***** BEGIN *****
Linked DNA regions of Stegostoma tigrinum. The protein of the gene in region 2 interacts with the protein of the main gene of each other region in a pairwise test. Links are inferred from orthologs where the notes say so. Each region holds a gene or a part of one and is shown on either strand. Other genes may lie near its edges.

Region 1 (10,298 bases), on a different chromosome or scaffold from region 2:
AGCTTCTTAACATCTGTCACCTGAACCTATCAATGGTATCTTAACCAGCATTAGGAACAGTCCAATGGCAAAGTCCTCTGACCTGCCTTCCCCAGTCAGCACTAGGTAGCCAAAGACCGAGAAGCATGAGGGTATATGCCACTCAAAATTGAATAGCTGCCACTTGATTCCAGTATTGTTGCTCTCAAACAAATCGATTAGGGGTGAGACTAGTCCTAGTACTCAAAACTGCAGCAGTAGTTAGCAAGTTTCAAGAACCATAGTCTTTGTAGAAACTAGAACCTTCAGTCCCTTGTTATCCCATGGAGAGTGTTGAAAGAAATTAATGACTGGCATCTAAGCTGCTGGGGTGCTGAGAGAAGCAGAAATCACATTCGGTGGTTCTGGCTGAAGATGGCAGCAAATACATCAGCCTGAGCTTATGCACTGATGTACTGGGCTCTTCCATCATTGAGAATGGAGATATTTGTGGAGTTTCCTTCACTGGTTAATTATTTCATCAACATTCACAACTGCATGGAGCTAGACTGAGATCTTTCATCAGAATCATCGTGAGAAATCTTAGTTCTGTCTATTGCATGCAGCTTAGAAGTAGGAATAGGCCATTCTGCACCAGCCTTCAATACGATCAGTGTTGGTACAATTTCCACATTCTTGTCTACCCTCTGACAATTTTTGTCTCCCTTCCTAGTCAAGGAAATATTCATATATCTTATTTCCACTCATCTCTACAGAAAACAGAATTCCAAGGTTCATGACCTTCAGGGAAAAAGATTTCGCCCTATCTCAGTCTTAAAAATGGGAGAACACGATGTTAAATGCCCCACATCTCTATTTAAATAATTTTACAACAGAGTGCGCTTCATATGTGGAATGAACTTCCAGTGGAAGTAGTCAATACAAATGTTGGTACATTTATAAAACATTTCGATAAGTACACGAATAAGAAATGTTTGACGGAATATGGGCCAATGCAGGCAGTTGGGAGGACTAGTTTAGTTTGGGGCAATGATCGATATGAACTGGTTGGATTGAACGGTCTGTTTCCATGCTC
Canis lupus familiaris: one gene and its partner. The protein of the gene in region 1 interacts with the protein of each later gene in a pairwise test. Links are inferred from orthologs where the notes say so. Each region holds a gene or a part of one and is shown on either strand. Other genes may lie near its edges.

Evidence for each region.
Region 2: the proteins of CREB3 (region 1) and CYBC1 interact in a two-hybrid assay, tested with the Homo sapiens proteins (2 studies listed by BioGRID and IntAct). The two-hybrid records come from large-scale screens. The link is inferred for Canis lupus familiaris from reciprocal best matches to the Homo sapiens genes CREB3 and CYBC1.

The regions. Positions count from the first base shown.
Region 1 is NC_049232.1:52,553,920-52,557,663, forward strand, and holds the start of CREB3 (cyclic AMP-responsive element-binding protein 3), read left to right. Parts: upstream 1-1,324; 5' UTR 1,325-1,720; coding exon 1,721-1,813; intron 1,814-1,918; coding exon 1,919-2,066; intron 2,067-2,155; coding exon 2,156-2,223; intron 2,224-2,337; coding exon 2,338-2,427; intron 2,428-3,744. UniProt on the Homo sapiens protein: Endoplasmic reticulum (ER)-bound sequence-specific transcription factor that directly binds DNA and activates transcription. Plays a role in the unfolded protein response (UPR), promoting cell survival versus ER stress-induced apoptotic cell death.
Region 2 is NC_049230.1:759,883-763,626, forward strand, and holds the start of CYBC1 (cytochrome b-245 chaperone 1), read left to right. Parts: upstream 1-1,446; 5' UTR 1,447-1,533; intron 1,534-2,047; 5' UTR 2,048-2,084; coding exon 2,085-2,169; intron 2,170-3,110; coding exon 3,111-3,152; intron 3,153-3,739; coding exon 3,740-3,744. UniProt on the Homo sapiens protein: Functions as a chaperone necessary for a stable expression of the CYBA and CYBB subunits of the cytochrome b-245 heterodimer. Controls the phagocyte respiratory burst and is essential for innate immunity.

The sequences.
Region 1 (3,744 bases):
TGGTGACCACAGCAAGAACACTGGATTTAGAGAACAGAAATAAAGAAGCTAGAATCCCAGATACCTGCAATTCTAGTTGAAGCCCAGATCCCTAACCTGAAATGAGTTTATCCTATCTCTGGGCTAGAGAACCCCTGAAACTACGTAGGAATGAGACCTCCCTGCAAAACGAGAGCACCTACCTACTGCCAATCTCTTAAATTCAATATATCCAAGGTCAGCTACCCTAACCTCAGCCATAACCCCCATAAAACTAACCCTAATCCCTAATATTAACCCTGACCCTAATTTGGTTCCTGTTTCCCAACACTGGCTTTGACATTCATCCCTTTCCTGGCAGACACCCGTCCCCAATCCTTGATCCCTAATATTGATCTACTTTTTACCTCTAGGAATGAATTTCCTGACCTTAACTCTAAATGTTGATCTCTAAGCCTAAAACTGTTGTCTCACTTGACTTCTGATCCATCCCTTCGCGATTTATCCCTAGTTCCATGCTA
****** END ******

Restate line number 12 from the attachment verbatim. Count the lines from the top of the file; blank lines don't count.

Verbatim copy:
TGGTGACCACAGCAAGAACACTGGATTTAGAGAACAGAAATAAAGAAGCTAGAATCCCAGATACCTGCAATTCTAGTTGAAGCCCAGATCCCTAACCTGAAATGAGTTTATCCTATCTCTGGGCTAGAGAACCCCTGAAACTACGTAGGAATGAGACCTCCCTGCAAAACGAGAGCACCTACCTACTGCCAATCTCTTAAATTCAATATATCCAAGGTCAGCTACCCTAACCTCAGCCATAACCCCCATAAAACTAACCCTAATCCCTAATATTAACCCTGACCCTAATTTGGTTCCTGTTTCCCAACACTGGCTTTGACATTCATCCCTTTCCTGGCAGACACCCGTCCCCAATCCTTGATCCCTAATATTGATCTACTTTTTACCTCTAGGAATGAATTTCCTGACCTTAACTCTAAATGTTGATCTCTAAGCCTAAAACTGTTGTCTCACTTGACTTCTGATCCATCCCTTCGCGATTTATCCCTAGTTCCATGCTA